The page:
Monday, December 11, 2006

Why I Don't Want My Kids To Be Stoics

The key to good parenting is consistency, not sending mixed messages and being able to explain foundational moral notions in a clear, unambiguous, and intuitively graspable fashion. One of the things that is most important to us to convey to our short people is the need to avoid wanton materialism. In a society in which consumption is a national pastime and kids are the targets of sophisticated marketing campaigns, it is difficult enough to get them to understand the difference between "want" and "need," but then to explain that they need not want everything they see or everything their friends have is a full-time job.

But there's an additional wrinkle that seemed to express itself in an unlikely place. One of our students was defending his senior thesis on the usefulness of Stoicism as a guide to daily life and he quoted Epictetus,

"When anything from the least thing upwards is attractive, servicable or an object of affection, remember always to say to yourself, ' What is its nature?' Only then, if you are fond of a jug will you not be disturbed if it is broken. If you kiss your child or your wife say to yourself that you are kissing a human being, for then if death strikes, you will not be disturbed."
Sure, the idea that you should think of your spouse or kids as mere things is problematic, but put that aside. What struck me was the jug part. The idea being that since things are unimportant, if your favorite jug shatters, you should not be disturbed because, after all, it was a mere material object and material objects are unimportant. If material things don't matter, then one should not worry about whether they are functional or ruined.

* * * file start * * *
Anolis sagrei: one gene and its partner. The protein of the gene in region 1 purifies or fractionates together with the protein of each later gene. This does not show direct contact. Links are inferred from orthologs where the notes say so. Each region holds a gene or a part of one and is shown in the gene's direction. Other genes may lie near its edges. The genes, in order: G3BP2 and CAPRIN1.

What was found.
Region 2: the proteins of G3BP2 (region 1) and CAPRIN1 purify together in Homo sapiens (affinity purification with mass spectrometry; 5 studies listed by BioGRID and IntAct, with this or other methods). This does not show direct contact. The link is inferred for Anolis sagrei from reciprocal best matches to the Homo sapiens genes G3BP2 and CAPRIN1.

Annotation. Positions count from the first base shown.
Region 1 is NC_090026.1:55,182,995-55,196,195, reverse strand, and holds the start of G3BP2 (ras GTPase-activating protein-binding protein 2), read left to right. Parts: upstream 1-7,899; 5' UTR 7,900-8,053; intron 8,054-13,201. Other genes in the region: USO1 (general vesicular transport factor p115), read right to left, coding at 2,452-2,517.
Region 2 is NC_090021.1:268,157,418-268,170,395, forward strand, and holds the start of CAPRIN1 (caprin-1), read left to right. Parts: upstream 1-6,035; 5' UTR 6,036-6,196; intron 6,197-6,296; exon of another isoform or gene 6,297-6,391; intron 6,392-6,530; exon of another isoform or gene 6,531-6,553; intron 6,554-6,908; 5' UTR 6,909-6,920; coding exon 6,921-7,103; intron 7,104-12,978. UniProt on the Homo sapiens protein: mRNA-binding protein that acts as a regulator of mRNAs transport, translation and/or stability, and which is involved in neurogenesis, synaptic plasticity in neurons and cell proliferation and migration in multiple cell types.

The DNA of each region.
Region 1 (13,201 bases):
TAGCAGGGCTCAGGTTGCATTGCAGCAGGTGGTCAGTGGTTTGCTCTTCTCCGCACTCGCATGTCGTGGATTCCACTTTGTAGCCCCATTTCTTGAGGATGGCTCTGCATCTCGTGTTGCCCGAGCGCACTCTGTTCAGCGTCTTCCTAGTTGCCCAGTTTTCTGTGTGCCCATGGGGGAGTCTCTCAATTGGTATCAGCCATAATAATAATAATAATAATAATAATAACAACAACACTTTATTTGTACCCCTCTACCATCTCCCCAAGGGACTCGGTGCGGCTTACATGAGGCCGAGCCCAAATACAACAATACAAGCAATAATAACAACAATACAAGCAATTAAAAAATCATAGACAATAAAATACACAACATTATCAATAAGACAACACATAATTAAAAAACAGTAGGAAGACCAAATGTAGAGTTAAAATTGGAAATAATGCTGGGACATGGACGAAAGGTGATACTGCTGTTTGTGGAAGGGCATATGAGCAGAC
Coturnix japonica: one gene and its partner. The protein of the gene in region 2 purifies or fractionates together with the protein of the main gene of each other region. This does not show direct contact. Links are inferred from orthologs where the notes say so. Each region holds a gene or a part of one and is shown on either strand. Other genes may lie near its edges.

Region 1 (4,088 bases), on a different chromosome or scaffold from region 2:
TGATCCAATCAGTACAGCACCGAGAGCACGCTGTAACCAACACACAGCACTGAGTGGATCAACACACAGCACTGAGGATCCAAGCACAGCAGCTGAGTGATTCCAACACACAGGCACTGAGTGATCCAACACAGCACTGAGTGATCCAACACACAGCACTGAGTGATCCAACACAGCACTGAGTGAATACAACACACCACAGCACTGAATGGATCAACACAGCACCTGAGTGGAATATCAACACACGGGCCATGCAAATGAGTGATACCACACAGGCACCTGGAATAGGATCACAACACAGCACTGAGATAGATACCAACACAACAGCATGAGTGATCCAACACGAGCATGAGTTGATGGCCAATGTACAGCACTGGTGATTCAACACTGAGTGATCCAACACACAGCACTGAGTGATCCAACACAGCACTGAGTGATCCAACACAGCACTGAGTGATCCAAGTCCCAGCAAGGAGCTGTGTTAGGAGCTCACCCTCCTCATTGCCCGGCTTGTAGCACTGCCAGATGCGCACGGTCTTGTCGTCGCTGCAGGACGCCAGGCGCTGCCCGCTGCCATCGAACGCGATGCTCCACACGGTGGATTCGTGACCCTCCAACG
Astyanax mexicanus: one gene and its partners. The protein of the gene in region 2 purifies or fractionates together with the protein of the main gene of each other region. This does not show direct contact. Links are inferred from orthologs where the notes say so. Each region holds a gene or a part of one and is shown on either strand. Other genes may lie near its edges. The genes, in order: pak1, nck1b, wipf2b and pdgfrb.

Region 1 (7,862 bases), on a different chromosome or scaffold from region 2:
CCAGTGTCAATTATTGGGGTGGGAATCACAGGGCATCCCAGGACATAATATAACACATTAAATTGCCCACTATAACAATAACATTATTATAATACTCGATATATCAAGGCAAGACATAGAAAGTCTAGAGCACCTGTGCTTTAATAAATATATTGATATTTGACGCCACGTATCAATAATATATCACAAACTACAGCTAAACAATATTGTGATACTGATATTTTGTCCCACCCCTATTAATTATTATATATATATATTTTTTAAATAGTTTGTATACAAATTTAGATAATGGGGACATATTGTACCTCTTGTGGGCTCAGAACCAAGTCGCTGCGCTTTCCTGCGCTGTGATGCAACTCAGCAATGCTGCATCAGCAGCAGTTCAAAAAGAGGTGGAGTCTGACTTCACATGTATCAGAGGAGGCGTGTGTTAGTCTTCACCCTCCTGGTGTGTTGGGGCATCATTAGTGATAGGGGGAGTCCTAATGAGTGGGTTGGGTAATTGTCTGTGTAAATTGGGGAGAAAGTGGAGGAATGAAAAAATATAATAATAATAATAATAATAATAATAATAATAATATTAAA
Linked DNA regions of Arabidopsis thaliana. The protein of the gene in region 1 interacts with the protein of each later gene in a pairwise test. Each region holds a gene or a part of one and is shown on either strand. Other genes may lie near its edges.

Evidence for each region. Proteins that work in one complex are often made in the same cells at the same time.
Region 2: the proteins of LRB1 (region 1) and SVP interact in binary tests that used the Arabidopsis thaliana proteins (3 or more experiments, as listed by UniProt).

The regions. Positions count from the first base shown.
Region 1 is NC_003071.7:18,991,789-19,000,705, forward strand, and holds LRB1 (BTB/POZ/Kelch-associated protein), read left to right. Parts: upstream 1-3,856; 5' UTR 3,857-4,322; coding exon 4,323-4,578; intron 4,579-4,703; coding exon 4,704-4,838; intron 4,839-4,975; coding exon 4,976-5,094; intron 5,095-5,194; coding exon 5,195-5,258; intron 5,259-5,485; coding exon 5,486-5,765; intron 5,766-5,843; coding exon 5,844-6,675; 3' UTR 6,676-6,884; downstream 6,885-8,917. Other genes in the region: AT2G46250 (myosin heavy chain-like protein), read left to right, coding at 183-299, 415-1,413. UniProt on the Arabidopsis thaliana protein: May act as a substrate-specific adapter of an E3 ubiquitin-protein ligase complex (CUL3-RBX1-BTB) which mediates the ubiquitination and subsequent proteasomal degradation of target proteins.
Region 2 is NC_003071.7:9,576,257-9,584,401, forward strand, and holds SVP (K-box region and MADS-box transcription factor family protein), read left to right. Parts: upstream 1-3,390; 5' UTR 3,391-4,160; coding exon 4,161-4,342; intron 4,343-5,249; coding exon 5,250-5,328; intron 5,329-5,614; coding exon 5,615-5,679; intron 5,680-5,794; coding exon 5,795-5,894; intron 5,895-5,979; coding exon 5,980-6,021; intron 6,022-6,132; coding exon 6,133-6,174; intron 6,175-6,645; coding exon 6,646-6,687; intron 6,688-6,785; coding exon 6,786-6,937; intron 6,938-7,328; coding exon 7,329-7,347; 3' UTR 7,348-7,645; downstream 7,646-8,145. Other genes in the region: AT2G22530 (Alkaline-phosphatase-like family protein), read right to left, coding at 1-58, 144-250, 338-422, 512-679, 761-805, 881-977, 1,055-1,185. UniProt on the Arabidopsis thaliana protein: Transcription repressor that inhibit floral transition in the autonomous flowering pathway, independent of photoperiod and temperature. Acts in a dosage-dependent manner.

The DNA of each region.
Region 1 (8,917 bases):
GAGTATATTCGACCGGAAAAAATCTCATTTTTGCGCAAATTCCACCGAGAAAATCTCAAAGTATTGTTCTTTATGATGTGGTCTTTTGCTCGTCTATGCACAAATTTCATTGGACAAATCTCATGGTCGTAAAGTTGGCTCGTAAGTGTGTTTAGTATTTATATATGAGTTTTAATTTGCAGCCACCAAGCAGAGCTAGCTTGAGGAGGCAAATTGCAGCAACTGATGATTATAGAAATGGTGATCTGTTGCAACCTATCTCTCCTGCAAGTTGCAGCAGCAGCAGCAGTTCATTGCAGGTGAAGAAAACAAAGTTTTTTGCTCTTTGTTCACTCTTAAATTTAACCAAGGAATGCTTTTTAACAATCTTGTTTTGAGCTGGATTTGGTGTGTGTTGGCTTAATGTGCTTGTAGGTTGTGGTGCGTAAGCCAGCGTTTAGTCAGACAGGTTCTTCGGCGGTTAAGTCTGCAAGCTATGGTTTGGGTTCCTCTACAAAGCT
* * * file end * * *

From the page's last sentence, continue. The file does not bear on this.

Here is an example of a non-materialistic worldview, and this detachment from material things does seem to follow from their unimportance; yet, it is entirely contrary to what I want to teach my kids. If they break one of their toys because they are playing with it in an inappropriate way, I don't want them to just shrug it off and say "oh well." I want them to learn that you don't treat your things like that. You need to respect the things you have and treat them properly. But why would you respect something that that is unimportant?

Similarly, we encourage creative play. For this reason, I have no problem if they have more than one little doll. There are all kinds of scenarios and creative possibilities that open up when there are enough polly pockets to interact in complex ways. Having four does open up the ability to play school in a way that one or two does not and that extra degree of freedom is desirable. But if four is better than two, why not fourteen? I know why not, but how can it be put clearly and strongly enough for a four year old to understand?